Mission Society of the Philippines



Mt 18: 21-35

DURING HIS PONTIFICATE, Pope John Paul II (now a saint) was shot by a Turk named Ali Agca. The saintly Pope made a move that was worth emulating. According to a book, Why He’s a Saint, the Pope decided to forgive his would-be assassin while he was in the ambulance on his way to the hospital moments after being shot in St. Peter's Square. The late Holy Father knew very well that forgiveness, for a Christian, is imperative. In other words, we must always be ready to forgive others even if others do not ask for it.
In today’s gospel, Jesus teaches us about Christian forgiveness which is a crucial component in community life. Let us try to go over once again the gospel and look at the teaching of Jesus on forgiveness.
Firstly, forgiveness is infinite. When he was asked by Peter how many times should he forgive others, Jesus answered, “Not seven times but seventy-seven times.” If we try to solve this mathematically, there can still be a limit of forgiving. But, no, the point of Jesus is this: we should not count how many times should we forgive. As long as there is need for forgiving, we must be ready to offer our forgiveness. The truth is, we sin often, or we commit mistakes often. And therefore, forgiveness should be done more often. In the case of the late Pope, we would say that there is no need of forgiving because on the first place, the would-be assassin did not say sorry to the Pope. But the saintly Pope readily offered forgiveness to him.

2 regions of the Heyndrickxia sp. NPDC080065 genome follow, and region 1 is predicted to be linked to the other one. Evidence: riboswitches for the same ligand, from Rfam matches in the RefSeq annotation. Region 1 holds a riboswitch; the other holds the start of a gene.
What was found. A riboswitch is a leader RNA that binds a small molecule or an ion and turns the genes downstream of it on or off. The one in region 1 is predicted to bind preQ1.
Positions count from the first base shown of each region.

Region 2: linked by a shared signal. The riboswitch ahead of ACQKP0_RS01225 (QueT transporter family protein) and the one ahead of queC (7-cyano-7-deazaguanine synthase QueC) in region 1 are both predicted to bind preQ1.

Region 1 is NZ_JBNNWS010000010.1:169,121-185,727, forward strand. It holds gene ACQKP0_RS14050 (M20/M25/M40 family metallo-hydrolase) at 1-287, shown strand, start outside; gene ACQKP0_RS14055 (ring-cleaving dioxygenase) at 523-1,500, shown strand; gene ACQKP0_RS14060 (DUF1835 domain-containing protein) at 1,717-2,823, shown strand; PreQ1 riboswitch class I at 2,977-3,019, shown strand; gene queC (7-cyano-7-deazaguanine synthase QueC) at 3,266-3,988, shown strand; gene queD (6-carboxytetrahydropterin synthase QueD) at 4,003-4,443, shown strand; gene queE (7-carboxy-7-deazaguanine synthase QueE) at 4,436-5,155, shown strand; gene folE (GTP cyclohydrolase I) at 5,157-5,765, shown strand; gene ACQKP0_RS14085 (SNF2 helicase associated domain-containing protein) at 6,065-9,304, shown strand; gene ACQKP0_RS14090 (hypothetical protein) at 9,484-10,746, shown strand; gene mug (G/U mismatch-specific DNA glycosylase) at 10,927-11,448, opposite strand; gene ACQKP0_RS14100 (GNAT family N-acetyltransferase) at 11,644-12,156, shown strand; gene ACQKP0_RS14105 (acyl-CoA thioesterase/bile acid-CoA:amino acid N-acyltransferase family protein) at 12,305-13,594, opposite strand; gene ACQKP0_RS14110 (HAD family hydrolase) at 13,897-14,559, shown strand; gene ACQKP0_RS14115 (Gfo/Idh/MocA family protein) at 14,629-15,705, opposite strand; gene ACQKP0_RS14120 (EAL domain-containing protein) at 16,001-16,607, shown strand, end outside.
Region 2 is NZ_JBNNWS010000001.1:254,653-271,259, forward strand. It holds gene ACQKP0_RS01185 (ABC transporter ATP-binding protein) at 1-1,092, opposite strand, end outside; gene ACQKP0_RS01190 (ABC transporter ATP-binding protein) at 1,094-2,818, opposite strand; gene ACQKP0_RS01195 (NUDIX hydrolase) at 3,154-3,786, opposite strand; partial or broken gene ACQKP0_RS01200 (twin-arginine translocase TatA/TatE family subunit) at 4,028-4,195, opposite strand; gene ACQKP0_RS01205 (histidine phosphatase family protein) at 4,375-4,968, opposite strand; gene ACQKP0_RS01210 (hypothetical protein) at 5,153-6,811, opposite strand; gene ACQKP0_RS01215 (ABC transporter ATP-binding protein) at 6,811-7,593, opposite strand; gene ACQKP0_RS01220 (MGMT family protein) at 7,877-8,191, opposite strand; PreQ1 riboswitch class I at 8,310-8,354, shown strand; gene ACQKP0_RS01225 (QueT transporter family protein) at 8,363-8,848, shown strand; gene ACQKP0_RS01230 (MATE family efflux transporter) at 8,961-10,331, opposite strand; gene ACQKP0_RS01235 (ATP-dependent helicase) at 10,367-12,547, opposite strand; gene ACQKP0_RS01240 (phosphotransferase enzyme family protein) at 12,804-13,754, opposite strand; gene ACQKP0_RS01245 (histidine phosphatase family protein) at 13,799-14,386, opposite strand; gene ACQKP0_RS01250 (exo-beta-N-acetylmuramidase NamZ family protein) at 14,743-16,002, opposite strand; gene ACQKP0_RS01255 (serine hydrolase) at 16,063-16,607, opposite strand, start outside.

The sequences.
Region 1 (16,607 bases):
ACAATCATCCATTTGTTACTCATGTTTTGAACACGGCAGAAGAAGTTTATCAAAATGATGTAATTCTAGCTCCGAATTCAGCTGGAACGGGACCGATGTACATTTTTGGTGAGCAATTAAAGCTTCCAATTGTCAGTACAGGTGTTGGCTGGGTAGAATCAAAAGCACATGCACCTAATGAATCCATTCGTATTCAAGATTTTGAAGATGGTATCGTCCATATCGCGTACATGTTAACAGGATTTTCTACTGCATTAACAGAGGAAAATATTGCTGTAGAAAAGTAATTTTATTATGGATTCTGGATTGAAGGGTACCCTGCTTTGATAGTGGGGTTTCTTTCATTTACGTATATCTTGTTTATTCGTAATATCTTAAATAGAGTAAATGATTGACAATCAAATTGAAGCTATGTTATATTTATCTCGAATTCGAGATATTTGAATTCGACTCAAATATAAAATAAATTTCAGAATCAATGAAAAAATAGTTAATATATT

Secondly, forgiveness should be understood in the fact that we have been forgiven by God. In the succeeding parable, the king made a remark to the unforgiving servant, “Should you not have had pity on your fellow servant, as I had pity on you?” People who withhold forgiveness are people who have a very short memory of who they are before God. They forget, in the first place, that they are sinners and that they have been forgiven by God. If only we have this awareness that we have been “forgiven” first by God, then, it would be easier for us to forgive others. Who are we then to withhold forgiveness when in reality we too are sinners, like others? We are no perfect human beings. We do commit sin, and God is ready to forgive us. Therefore, we must also exercise pity and mercy toward others who have wronged us.
Thirdly, in the end, we will be judged by God according to our ability to forgive others. Jesus ended the parable with the phrase, “So will my heavenly Father do to you, unless each of you forgives his brother from his heart.” Indeed, forgiveness is a Christian imperative. Because we are Christians, we must be forgiving. That is our calling! However, our understanding of forgiveness is this. We make a sort of condition that the one who has done us wrong, should come to us and ask for forgiveness. Moreover, when we are still nursing the hurt, we don’t forgive yet. We need to wait for the healing of wounds before we can forgive a wrongdoer. However, if we try to reflect on what had happened to St John Paul II, these conditions were absent. The would-be assassin never came to him and said sorry, and likewise, the Pope was still nursing the pain at that time. But nevertheless, he said, “I forgive you.”
One last note! When we pray the Lord’s Prayer, we ask for forgiveness from God for our sins, but it appears to be conditional because the prayer continues to say, “as we forgive those who have sinned against us.” Thus, it is wrong to ask forgiveness from God, when, at the same time, we withhold our forgiveness from others. The implication of the prayer is that we could only ask forgiveness from God, when we have already forgiven others. Amen.

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